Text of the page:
• Where can we get trustworthy news from? As a class create a list of reliable sources where pupils can get real and trustworthy information, including children’s news organisations (eg Newsround). Emphasise the importance of reading across different organisations and sources of information - whether (and how) a story is being reported elsewhere. When searching for a story, include the source that you want the news to come from; eg, football: BBC news. If you are unsure about a story, always talk to a teacher or parent about it first.

  • Reveal the answers to all the Fake or real headlines stories. If Nav was reading any of the fake stories we have looked at, what should Nav do about it?

Questions for assessment

  • What is fake news?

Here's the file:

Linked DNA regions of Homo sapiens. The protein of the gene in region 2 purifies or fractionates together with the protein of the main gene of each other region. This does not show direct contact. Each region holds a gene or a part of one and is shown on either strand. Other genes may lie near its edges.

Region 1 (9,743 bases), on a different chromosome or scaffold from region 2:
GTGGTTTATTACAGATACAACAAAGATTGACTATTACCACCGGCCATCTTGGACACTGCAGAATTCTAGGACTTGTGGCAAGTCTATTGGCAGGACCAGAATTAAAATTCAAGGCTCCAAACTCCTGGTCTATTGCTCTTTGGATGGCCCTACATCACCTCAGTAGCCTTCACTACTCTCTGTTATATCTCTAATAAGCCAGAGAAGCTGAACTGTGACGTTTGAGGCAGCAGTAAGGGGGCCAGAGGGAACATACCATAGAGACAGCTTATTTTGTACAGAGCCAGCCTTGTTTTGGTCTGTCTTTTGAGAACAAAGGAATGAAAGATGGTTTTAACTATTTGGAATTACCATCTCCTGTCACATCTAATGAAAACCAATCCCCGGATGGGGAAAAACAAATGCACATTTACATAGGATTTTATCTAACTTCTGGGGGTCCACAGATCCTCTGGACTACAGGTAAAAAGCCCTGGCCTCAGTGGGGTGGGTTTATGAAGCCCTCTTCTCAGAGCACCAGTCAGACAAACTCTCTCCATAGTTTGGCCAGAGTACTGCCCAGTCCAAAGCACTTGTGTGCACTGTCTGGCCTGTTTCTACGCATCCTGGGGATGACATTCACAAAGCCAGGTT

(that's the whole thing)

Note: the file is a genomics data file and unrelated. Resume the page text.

• Why might fake news be harmful? 

  • How do we know if the news we hear, see or read is true? 

  • What can you do if you think a story is fake?

Core knowledge and skills

  • News produced by professional news publications is regulated (has strict rules to follow about fact-checking).

  • However, sometimes people deliberately make up news where they don’t tell the truth or only tell half of the truth: this is called fake news.

  • Fake news is created and shared for many reasons: as a joke/an April fool; to generate money through advertising; or to influence people’s beliefs about a person/place/product.

  • Fake news can have negative consequences because it can make people believe something that isn’t true and can influence how people feel or act. For example, during an election, someone may publish fake news to make people feel angry about a candidate and change the way they vote.